Ancient Roman Festivals in June Posted by kunthra on Jun 5, 2009 in Latin Language
The ancient Romans celebrated four major festivals in June.
On June third, the ancient Romans dedicated this day to the goddess Bellona. Bellona derives from the Latin word for war, which is bellum (war). Bellona is the goddess of war. She is the original deity of war, before Mars became the god of war. Somewhere down the line the Romans adopted the Greek god of war and Mars became the god of war; but originally the deity of war was Bellona. Even after Mars became the god of war, Bellona didn’t fade in the background just yet. In fact, the Templum Bellonae (Temple of Bellona) is named after her. The Templum Bellonae was where the members of the Senate held meetings related to war.
The next festival was called Vestalia, observed from the seventh to the fifteenth of June. The festival Vestalia was held in honor of the Vesta, the goddess of the hearth. During the festival, women sacrificed an unborn calf. The temple of Vesta was guarded by the Vestales or the Vestal Virgins. The Vestal Virgins served as Vesta’s priestesses. They had to swear thirty years of chastity and keep the fires burning in the temple. If the Vestal Virgins were to fail to do either, they were buried alive or publicly flogged as punishment. The fires of Vesta were considered sacred. If the fire died out, it was considered a bad omen for the city of Rome.
The festival Quinquatrus Minusculae was held the thirteenth of June to honor the goddess Minerva. This festival was also called Quinquatrus Minores. There’s a quirky tradition involving tibicines or fluteplayers. The fluteplayers are marched around the city to the temple of Minerva. Minerva was the goddess of wisdom. She is depicted as an owl in ancient Roman paintings. She is also the goddess of the arts. Flute players were her patrons. The main temple of Minerva was on Capitoline Hill. In some places, Minerva takes a war-like character. Sometimes weapons and other arms are sacrificed.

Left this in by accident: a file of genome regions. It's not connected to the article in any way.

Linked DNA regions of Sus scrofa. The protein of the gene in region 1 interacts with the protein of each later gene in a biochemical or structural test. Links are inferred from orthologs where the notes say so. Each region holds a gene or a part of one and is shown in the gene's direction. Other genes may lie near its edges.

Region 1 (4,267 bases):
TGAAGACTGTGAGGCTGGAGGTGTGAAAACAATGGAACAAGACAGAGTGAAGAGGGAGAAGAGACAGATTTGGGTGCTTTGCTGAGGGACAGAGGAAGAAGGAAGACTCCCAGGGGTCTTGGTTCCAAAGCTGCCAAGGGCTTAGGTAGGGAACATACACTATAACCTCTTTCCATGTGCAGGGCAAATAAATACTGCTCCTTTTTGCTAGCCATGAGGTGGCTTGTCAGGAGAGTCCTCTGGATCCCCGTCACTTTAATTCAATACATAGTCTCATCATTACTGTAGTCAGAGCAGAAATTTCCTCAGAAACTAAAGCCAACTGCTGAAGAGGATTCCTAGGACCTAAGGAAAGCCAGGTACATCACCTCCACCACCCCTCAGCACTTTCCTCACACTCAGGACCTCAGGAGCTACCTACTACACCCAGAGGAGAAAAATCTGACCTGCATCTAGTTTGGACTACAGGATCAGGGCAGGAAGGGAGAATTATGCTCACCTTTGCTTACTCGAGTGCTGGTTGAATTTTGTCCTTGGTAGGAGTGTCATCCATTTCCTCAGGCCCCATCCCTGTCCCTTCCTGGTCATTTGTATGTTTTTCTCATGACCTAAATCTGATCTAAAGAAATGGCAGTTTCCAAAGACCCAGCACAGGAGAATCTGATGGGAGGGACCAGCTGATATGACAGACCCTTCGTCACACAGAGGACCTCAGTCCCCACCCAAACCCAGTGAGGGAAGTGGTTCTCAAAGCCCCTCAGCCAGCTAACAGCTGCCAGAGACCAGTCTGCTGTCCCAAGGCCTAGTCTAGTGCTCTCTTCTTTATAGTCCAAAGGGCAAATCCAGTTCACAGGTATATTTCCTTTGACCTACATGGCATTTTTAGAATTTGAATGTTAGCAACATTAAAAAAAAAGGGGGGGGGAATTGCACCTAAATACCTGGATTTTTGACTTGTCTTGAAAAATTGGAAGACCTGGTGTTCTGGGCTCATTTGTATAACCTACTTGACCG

On the twentienth of June a festival was held in honor of Summanus. The name derives from Summus Manium, which means “the greatest of the Manes.” The Manes derives from an old Latin verb “manus” which means good. Summanus was the god of thunder during the nighttime, while Jupiter was the god of thunder in the daytime. Summanus’s temple lies in the Circus Maximus, which is a place where mass entertainment is provided. Patrons usually offered cakes as an offering. The Manes also refer to deceased souls and offerings of blood were offered to the Manes. Hence, the gladiatorial games at the Circus Maximus provided the necessary blood (a.k.a human sacrifice) sufficient for the sacrifices.
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